Truth is as reported by CFPB only 20% of Americans have substantial medical debt and only 1% of them file bankruptcy due to medical bills. Clearly, while many people face medical debt they don’t go bankrupt. And even after correcting for the overly broad definitions of medical expenses, the existing widely cited evidence is built on the fallacy that when two things occur together there is necessarily a causal relationship between them. Overemphasizing medical bankruptcies will distract from understanding the true nature of economic hardship coming from high-cost health problems (Dobkin et al, 2018b).
Alternatives to private insurance
Medicare offers substantial protection from medical expenditure risk. At age 65 out of pocket, expenditures drop by 33% to 53%. Nonetheless, the gain from reducing out of pocket expenditures accounts for only 18% of the social costs of financing Medicare. However, the calculation doesn’t even touch on the cost of prescriptions this group must pay. In addition, many physician groups accepting patients with private insurance is preferred over Medicare-covered patients. This can lead to difficulty in accessing health care by those who are covered by Medicare. Most people when they reach 65 apply for Medicare and this insurance plays an important role in protecting against expenditure risk. Out of pocket spending at age 65 drops 20% but doesn’t include pharmacy numbers. And this increases 18% in welfare that can easily be offset by an increase in medicines needed to keep them well.
Also, many studies don’t take into account the additional cost of Medicare Part D as a way to help with medications, as this is an out of pocket cost for those who purchase it. The ACA should help expenditure risk but its success is limited in many states due to a decrease in uninsured to be enrolled. It remains to be seen just what affect ACA will have on those 65-66-year-olds that are not eligible for Medicaid or are able to afford private options. These are the Americans who are destined to have to choose; food or healthcare (Barellos & Jacobson, 2016). For this study, the group used a survey from the Health and Retirement Study and hospitalized data linked to credit reports. For non-elderly patients with health insurance, hospital admissions increased out of pocket medical spending, unpaid medical bills and bankruptcy and reduced earning and access to credit and consumer borrowing was observed. Earning decline is substantial compared the out of pocket spending increased and is minimally insured prior to age-eligibility for Social Security Retirement income.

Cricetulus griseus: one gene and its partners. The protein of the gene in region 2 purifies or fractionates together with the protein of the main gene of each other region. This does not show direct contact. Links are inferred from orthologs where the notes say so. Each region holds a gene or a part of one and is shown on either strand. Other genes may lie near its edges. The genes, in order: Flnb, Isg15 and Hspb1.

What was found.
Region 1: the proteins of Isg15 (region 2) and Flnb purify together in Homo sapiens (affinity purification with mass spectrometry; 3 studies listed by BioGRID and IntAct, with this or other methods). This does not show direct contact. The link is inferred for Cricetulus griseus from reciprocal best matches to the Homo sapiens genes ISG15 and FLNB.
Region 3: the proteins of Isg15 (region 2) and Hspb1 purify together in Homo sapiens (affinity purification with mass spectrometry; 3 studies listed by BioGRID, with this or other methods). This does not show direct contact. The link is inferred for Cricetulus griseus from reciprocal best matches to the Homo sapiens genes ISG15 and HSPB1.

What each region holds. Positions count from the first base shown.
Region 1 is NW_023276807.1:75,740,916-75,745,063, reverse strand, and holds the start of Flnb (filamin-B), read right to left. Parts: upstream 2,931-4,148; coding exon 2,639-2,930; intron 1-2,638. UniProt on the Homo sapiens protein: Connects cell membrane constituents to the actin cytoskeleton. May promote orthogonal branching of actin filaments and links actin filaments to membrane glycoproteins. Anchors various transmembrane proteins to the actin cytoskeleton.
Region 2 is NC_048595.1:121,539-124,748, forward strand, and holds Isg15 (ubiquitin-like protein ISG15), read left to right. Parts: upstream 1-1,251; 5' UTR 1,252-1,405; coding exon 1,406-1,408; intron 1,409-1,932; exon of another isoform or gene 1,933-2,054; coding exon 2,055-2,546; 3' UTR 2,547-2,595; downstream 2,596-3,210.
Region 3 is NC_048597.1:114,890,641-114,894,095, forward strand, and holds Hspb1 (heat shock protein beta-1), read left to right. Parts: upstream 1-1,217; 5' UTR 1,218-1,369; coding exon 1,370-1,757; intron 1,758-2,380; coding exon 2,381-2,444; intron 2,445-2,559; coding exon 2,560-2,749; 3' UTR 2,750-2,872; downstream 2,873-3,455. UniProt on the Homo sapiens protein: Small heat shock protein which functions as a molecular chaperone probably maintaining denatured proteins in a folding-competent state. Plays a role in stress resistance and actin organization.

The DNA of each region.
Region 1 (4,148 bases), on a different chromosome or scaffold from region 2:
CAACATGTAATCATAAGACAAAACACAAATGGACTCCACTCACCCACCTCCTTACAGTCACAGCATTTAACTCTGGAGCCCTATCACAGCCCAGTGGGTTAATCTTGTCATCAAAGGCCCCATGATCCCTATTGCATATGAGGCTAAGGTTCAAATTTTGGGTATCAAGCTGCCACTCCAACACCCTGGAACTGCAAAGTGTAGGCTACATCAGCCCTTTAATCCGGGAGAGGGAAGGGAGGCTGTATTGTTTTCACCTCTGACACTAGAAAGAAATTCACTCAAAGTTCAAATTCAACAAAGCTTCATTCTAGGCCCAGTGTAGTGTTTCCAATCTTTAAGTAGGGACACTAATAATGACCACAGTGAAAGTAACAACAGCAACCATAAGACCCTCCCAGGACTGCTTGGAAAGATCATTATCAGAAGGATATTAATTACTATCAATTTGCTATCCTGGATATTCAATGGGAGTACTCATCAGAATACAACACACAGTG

When President Johnson signed into law Medicare he said it was so that illness would no longer crush and destroy the savings of older Americans that they have saved over a lifetime. The impact of hospital admissions on out of pocket spending and earnings is apparent.
This has increased over a three year period later at approximately $1429. A hospitalization also reduces the probability of being employed by 8.9% in the first year after admission; up to 20% decline in earnings when compared to pre-admission numbers. The effect on collections is another very clear outcome of the study. Four years after hospital admission there was an increase in total collection balances of $302 or about 25% relative to pre-admission balances. Hospital admissions are also associated with a decline in access to credit. A decrease in credit limits is more consequential than a decline in credit score and on an increase in interest rate.
Those who are filing medical cause bankruptcy are 17% to 62% and these findings have attracted a great deal of attention from journalists, politicians, and policymakers. The findings of this study suggest that non-elderly insured adults with health insurance still face considerable exposure to adverse economic consequences of hospital admission because of the impact on labor earnings. In addition, it has been found that medical bills only account for less than 5% of bankruptcies. They also found that the uninsured face similar economic risks despite their lack of formal insurance. The study felt this was most likely from their inability to pay large portions of their medical costs.
These findings fly in the face of the rhetoric existing articles have us believe (Dobkin et al, 2018a).
Is ACA really helping with costs?